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My kids were upgraded!


I recently picked up my boys from visiting their grandparents in Atlanta, Georgia as well as a quick visit to their great- grandparents in Sumter, SC. They are truly blessed to have great- grandparents still alive and active to enjoy them. I was so happy to see them. They seemed to grow a bit since the last time we saw them and a bit more mature; they were with their grandparents for three weeks, a nice break for my wife and I (that will be another blog later).


It seemed that this break from their parents did them well. Yet, they came back...different. Number one...we were no longer being answered with 'yes', but now 'yes sir' and 'yes mam'. Their grandmother taught them that teaching them to add 'sir' and 'mam' will go a long way in showing respect to others, especially those who are older or of authority. Number two...when they made a mistake, it wasn't the usual 'I'm sorry', but rather 'I apologize'. Grandmom told them that they need not speak that they are 'sorry'. Being sorry is for losers! We asked our oldest one night where did they learn these new manners. He said Grandmom taught us these 'better manners'. Okay...there's more.


They came back a lot more helpful around the house, like picking up dishes without being asked. Yes, they had done that in the past, but it just seemed different. Number three...they came back...fatter! What were they eating down there? Sorry, here's the better question -- what were they eating here? Better question -- were they eating enough here? Man, they came back different...for the better.


My boys weren't disrespectful. They were never slobs around the house. But man, did their grandmother bring about some fresh perspectives. And they are welcomed! I didn't have to worry about them being spoiled by grandmom. She was a teacher of over twenty-five years. In fact, my parents and grandparents are all teachers. What she added was an 'upgrade' to my boys culture, a welcomed upgrade. My challenge is to continue what has been taught. I know culture has changed. 'Mam' and 'Sir' are rarely used anymore. Yet, it feels weird to hear our boys use those terms. It feels even stranger to hear them call my wife and I by those terms. I forget that I had to address my parents the same way. Maybe its a southern thang! Or maybe its a respect thang!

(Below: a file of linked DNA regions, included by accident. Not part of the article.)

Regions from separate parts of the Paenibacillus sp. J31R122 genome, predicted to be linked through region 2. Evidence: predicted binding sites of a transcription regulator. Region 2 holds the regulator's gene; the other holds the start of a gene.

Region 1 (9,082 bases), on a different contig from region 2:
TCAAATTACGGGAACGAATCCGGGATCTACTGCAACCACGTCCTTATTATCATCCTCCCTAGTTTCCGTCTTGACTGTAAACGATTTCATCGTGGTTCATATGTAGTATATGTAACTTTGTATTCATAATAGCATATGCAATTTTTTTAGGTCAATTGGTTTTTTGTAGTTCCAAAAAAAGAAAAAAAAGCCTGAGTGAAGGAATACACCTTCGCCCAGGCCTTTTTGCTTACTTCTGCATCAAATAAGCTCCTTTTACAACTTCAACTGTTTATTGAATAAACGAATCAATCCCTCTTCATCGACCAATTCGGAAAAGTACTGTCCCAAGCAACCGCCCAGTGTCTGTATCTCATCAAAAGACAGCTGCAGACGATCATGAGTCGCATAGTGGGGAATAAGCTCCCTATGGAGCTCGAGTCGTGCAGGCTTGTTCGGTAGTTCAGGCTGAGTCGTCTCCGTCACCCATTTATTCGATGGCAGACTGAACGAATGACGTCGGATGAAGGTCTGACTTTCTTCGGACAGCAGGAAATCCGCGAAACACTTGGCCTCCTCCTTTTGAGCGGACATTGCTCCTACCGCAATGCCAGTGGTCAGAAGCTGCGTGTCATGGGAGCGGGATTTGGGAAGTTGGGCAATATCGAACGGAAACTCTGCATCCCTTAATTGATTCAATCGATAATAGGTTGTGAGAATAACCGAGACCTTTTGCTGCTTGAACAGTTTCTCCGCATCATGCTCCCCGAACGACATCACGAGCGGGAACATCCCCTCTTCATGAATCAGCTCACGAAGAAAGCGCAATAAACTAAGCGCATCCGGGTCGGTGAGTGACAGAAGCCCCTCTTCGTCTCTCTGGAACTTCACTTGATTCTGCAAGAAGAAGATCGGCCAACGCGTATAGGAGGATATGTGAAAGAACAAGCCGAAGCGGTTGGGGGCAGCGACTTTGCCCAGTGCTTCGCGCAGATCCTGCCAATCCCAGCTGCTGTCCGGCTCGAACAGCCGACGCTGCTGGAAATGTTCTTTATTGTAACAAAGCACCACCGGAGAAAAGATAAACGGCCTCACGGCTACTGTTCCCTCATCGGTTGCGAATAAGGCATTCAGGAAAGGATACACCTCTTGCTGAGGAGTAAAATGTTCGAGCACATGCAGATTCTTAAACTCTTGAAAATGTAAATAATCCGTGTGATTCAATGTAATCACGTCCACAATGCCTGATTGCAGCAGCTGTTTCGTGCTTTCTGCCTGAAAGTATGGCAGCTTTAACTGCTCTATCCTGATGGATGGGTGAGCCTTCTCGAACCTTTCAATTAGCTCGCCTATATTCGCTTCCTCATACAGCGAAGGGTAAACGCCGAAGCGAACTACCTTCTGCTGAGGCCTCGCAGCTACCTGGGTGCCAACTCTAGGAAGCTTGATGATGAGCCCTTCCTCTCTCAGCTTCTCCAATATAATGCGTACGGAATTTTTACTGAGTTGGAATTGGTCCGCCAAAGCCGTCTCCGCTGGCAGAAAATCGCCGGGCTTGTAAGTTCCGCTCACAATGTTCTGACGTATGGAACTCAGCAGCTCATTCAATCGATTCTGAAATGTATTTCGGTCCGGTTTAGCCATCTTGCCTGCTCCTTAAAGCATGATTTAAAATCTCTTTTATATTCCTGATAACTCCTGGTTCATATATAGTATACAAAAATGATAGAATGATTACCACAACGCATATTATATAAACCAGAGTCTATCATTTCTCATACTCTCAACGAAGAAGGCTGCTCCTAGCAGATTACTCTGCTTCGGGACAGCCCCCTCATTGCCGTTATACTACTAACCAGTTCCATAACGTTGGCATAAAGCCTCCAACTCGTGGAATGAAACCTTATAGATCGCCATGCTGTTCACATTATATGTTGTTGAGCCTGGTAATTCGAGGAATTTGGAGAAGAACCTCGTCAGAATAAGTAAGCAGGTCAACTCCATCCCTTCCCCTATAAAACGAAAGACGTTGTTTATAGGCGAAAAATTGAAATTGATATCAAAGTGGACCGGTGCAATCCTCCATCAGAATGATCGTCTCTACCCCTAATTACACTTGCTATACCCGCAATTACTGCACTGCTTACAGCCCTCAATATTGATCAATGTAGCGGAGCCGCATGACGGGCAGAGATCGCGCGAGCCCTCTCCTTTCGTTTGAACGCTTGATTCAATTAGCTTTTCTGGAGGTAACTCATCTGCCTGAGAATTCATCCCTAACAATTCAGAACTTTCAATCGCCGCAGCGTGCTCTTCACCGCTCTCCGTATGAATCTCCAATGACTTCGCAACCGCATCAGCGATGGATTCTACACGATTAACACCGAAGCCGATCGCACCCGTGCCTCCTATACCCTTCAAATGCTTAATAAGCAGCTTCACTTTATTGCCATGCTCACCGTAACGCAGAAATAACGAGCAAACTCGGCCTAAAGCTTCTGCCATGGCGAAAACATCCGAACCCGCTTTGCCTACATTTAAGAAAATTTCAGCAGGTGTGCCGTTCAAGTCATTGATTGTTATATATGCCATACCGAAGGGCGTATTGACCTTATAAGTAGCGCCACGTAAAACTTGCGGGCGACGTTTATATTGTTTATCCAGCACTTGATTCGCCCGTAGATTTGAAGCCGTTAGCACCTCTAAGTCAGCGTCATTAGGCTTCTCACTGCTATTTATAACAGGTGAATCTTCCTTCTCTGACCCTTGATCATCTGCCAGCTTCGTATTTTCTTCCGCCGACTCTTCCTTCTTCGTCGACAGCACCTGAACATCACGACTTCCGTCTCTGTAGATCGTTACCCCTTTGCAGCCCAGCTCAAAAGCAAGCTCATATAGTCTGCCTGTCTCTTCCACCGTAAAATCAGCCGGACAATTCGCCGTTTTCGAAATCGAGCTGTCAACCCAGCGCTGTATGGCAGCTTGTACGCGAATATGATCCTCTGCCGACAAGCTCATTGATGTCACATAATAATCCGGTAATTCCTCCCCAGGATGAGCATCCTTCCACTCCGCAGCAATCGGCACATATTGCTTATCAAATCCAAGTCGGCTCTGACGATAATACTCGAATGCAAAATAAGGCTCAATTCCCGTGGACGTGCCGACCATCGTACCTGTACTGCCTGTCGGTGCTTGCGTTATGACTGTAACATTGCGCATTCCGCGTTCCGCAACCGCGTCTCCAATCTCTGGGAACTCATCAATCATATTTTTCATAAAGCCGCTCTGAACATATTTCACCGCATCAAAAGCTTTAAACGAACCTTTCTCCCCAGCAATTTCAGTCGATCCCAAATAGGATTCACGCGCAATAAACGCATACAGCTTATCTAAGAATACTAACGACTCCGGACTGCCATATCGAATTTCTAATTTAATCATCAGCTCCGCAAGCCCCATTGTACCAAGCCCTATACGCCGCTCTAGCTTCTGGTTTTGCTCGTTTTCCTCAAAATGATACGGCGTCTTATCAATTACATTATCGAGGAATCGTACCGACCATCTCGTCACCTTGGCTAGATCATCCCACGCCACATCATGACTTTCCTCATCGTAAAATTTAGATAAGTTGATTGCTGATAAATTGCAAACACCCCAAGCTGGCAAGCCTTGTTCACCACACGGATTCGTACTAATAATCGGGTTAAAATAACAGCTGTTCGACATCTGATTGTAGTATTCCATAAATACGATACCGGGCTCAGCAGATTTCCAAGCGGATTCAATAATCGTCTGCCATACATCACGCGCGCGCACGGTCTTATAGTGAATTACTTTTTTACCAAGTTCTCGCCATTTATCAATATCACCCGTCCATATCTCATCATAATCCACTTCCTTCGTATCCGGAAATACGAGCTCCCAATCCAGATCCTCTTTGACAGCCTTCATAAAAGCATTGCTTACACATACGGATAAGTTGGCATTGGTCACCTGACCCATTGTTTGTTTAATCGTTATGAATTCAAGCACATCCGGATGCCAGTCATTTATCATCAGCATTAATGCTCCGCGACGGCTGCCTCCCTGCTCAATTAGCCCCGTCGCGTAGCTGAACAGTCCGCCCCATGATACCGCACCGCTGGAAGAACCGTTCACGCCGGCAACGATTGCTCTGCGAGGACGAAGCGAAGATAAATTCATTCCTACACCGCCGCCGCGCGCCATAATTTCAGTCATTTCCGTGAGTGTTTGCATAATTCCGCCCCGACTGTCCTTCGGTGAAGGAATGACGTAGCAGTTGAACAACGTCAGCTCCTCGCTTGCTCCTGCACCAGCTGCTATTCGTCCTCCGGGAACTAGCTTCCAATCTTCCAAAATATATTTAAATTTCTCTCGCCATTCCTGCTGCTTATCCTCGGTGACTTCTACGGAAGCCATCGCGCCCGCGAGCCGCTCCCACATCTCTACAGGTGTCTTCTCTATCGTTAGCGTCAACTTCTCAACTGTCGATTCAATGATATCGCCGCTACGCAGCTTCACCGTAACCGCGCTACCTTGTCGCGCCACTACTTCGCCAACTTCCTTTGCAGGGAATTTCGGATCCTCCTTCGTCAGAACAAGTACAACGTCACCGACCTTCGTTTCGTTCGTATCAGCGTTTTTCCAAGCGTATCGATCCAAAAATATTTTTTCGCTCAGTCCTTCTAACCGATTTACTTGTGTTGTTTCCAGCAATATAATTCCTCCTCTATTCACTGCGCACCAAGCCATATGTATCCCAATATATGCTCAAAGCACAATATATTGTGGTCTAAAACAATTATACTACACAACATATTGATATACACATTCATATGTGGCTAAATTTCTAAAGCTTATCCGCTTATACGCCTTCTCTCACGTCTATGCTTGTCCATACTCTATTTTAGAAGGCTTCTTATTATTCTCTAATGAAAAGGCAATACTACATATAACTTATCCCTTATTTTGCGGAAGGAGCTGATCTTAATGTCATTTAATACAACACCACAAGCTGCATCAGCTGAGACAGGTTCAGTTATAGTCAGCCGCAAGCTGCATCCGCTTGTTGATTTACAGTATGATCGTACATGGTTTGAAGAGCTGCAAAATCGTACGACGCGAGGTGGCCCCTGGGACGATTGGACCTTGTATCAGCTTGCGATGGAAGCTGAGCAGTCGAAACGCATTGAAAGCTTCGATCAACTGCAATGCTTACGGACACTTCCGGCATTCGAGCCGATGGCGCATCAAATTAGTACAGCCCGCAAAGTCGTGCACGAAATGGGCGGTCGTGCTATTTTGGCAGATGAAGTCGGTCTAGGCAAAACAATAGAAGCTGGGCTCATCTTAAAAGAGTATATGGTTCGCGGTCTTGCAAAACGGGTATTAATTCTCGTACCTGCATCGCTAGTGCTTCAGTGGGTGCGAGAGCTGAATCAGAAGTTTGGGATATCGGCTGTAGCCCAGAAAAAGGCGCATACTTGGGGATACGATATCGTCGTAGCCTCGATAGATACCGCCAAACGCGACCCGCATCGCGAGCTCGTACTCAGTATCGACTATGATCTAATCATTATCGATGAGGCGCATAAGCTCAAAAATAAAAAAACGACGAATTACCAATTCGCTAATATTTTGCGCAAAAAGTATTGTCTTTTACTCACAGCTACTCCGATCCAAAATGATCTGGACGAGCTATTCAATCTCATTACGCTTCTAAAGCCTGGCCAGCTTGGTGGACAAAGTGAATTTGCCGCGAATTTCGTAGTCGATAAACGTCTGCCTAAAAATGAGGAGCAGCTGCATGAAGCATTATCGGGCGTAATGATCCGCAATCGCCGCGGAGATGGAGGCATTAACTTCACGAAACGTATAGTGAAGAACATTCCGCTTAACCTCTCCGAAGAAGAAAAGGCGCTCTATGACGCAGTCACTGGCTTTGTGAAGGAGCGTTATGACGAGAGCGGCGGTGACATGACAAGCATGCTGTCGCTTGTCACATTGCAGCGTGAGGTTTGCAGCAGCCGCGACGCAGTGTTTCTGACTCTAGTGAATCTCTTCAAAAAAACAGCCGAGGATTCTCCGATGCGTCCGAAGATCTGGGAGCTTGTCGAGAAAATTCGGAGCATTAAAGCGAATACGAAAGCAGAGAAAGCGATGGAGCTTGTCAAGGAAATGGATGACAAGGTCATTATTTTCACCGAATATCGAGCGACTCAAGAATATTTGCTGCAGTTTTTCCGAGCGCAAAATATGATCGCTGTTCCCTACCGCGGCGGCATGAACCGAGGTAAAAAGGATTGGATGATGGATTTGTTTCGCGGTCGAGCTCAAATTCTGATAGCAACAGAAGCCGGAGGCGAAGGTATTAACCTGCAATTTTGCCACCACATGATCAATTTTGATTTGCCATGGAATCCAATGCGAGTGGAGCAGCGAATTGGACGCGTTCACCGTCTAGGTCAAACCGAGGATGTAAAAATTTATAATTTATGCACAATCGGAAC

Lend me you thoughts. I have no off season in knowing more...BTW, please forgive me for saying 'Sorry' previously; I should have apologized. Sorry about that, I mean I apologize...oh, forget it! My bad!

Comments

  1. I love the Southern Mam and Sir use. I try to have my kids use it, but not very successfully. I appreciate that possitive influence your elders are giving to you and your fam!

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  2. I, too, sent my children to my parents in Mississippi for two weeks over the summer. I try to send them every summer because I believe it is important for them to have a intimate relationship with them, as I did with my grandparents. So I try to send them every year. They (kids and parents) had a blast. The most notable thing I can think of regarding these visits is that the standards are different. The things they let these kids get away amazes me. Take food for example. When I was growing up, I was NOT allowed the luxury of menu choices. My mother's motto was, "if you are really hungry,you will eat whatever I cook." Fast forward 35 years later, and all I hear is " tell me what they (the children) really like to eat, so I can make that." Whaaaaat? But you know what, my grandparents were also super indulgent and I can remember how my mother used to grumble about how here mother never treated her and her siblings the way she treated me and my sister. It's so funny how things change. More than anything, the change is that I have become my mother, scoffing at the idea that they should have a choice and she (my mother) has become my grandmother, bending over backwards to make them happy.

    ReplyDelete
  3. May I send my kids to your parents?

    ReplyDelete

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